Its all about revenue distribution and service. Pan Am and CSX, in interchanging at Barbers instead of Rotterdam, cut Pan Am Southern out of the way bill, and only have to split the revenue 2 ways, instead of CSX/ST/PAS. It also allows a couple operational benefits. With the Barbers interchange Pan Am can reduce the need for locomotives on 2 daily heavy trains because CSX will allow runthrough. There is no way CSX is going to let their power run through from Rotterdam to Rigby. Barbers interchange also cuts service time. Pan Am/CSX were offering 48 hour service from Rigby to Chicago. Given the 'lack of fluidity,' for lack of a better term, on the west end this type of service would be hard to offer with a Rotterdam interchange. But mostly its about thing 1...
This is 100% correct. Prior to Pan Am Southern the majority of the paper loads moved out to Rotterdam and the empties came back in via Barbers. Now it's all via Barbers, just local traffic via Rotterdam.
Thank you for all the answers, folks.

Also, why does CSX power stay on the set? They can't run Selkirk to Worcester and then PAR uses their power for Worcester to Portland?

I just have never really understood how routings are determined. Who is behind these decisions, exactly?
  by KSmitty
 
Why does CSX power run through? Its easier, no power swap, no brake test,etc. recrew and go. It also saves Pan Am, since 2 csx units can do the work for 3-4 par units. So even when you figure Pan Am has a couple units on csx paying back hph, they still come out ahead.

Who controls routing? The customer, technically. But railroads control pricing. So PAR and CSX set the pricing slightly lower, and offer slightly better service through Barbers than through Rotterdam. Its the customers call, but why pick a slower more expensive route?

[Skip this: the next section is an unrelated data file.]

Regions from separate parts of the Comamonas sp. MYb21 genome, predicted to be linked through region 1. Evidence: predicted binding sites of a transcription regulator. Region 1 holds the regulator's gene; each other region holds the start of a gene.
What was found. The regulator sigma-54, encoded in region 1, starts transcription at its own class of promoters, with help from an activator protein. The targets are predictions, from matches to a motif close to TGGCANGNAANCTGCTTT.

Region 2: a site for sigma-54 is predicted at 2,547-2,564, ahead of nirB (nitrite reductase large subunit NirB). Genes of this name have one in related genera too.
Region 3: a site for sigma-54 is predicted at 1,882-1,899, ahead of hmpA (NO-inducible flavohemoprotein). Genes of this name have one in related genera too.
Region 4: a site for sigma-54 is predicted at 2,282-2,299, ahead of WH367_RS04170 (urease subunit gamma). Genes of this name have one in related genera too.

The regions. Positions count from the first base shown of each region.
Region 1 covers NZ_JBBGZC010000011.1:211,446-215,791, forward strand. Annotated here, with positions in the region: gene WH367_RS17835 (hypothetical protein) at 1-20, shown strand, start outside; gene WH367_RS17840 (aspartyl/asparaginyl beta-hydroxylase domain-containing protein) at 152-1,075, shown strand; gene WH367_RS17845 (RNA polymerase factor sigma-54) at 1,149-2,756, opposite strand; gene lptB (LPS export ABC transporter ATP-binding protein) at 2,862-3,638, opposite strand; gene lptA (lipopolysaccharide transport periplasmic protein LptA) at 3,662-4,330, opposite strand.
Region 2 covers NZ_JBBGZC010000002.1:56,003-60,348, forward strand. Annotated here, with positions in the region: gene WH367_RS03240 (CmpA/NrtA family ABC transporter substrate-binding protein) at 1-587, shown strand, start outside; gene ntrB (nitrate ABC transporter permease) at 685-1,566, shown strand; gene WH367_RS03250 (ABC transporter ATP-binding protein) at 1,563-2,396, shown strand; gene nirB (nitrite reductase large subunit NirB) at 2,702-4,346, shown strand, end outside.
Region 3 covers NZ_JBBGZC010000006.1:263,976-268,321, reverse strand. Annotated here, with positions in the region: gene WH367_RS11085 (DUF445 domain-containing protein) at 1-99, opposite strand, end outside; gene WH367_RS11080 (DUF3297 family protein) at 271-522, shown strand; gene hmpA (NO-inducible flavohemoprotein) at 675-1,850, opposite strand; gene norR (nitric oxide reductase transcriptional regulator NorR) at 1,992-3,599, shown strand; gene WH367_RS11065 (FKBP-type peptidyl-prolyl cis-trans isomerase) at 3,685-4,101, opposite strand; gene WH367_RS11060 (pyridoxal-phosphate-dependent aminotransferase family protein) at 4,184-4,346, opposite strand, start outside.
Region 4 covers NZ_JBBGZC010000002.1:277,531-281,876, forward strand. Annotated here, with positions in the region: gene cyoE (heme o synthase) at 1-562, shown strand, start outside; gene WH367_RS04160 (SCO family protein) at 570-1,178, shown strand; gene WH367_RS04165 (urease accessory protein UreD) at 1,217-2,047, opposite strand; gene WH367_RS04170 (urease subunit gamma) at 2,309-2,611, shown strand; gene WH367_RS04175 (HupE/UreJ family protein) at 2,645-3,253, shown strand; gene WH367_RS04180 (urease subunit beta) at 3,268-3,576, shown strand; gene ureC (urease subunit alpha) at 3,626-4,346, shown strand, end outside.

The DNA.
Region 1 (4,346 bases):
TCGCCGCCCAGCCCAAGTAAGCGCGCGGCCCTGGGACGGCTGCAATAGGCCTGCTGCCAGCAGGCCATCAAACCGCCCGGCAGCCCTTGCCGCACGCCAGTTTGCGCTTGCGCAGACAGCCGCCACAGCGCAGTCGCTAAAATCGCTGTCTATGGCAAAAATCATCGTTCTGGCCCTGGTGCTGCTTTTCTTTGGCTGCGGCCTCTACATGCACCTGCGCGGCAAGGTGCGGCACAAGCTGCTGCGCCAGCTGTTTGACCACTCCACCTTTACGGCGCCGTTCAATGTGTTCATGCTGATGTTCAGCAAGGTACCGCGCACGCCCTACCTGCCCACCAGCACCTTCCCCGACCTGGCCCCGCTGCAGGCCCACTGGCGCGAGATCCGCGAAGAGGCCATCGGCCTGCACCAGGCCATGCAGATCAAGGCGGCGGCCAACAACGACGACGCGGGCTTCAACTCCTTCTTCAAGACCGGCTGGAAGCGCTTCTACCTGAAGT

by CN9634
 
Cash is king! I've seen times where a slower serviced was used because it was cheaper... if you properly build up the supply chain it doesn't matter a whole heck of a lot (unless its refeer trafic...) when things arrive, as long as they are consistent and expected.

With that being said, take logic and throw it out the window in logistics. Even the big guys have problems.... trust me. They can just manage them better. 9 times out of 10, the problems come from people
  by rdeastcl
 
Also for the CSX units, the Worcester main still uses cab signals from the conrail days. Pan Am only has a few units with cab signals which they usually keep around Plainville CT to run on Amtrak territory. They certainly don't have enough to keep in rotation for the SEPO/POSE, and its incredibly time consuming to swap power in Lowell like they were doing for a while earlier this year.
  by KSmitty
 
Don't believe that is true, not on the Pan Am portion anyway. The Worcester main is all DCS territory, they can send anything down there. The B&A from Worcester to Selkirk is cab signaled, but that wouldn't matter if the exchange happened in Worcester on the P&W.
  by CPF363
 
BostonUrbEx wrote:I just have never really understood how routings are determined. Who is behind these decisions, exactly?